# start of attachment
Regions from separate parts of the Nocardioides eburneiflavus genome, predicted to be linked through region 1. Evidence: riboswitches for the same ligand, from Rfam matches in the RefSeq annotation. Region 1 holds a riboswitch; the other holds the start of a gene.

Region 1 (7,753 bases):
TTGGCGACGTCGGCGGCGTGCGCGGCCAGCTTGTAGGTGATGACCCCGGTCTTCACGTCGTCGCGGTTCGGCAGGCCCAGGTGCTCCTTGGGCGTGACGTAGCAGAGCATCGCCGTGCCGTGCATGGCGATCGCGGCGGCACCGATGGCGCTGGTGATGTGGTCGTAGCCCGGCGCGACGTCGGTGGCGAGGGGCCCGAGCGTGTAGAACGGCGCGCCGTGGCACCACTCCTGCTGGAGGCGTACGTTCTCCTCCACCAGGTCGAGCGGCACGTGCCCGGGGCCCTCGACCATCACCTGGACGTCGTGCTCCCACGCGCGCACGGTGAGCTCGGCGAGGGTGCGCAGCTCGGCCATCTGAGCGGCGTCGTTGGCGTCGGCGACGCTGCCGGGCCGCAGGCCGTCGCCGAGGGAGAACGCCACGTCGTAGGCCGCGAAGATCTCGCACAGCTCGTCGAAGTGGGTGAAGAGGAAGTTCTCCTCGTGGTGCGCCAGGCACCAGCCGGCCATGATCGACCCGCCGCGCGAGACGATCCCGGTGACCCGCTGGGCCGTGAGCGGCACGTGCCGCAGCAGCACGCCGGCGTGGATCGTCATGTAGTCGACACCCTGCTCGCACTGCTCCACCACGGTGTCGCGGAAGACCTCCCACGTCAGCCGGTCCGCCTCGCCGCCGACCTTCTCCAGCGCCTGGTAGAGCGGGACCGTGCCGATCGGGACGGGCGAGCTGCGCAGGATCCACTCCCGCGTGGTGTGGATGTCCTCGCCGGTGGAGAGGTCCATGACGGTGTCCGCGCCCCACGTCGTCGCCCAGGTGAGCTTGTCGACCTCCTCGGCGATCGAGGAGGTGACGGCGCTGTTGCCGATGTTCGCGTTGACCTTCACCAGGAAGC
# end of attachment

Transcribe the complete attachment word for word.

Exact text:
Regions from separate parts of the Nocardioides eburneiflavus genome, predicted to be linked through region 1. Evidence: riboswitches for the same ligand, from Rfam matches in the RefSeq annotation. Region 1 holds a riboswitch; the other holds the start of a gene.

Region 1 (7,753 bases):
TTGGCGACGTCGGCGGCGTGCGCGGCCAGCTTGTAGGTGATGACCCCGGTCTTCACGTCGTCGCGGTTCGGCAGGCCCAGGTGCTCCTTGGGCGTGACGTAGCAGAGCATCGCCGTGCCGTGCATGGCGATCGCGGCGGCACCGATGGCGCTGGTGATGTGGTCGTAGCCCGGCGCGACGTCGGTGGCGAGGGGCCCGAGCGTGTAGAACGGCGCGCCGTGGCACCACTCCTGCTGGAGGCGTACGTTCTCCTCCACCAGGTCGAGCGGCACGTGCCCGGGGCCCTCGACCATCACCTGGACGTCGTGCTCCCACGCGCGCACGGTGAGCTCGGCGAGGGTGCGCAGCTCGGCCATCTGAGCGGCGTCGTTGGCGTCGGCGACGCTGCCGGGCCGCAGGCCGTCGCCGAGGGAGAACGCCACGTCGTAGGCCGCGAAGATCTCGCACAGCTCGTCGAAGTGGGTGAAGAGGAAGTTCTCCTCGTGGTGCGCCAGGCACCAGCCGGCCATGATCGACCCGCCGCGCGAGACGATCCCGGTGACCCGCTGGGCCGTGAGCGGCACGTGCCGCAGCAGCACGCCGGCGTGGATCGTCATGTAGTCGACACCCTGCTCGCACTGCTCCACCACGGTGTCGCGGAAGACCTCCCACGTCAGCCGGTCCGCCTCGCCGCCGACCTTCTCCAGCGCCTGGTAGAGCGGGACCGTGCCGATCGGGACGGGCGAGCTGCGCAGGATCCACTCCCGCGTGGTGTGGATGTCCTCGCCGGTGGAGAGGTCCATGACGGTGTCCGCGCCCCACGTCGTCGCCCAGGTGAGCTTGTCGACCTCCTCGGCGATCGAGGAGGTGACGGCGCTGTTGCCGATGTTCGCGTTGACCTTCACCAGGAAGC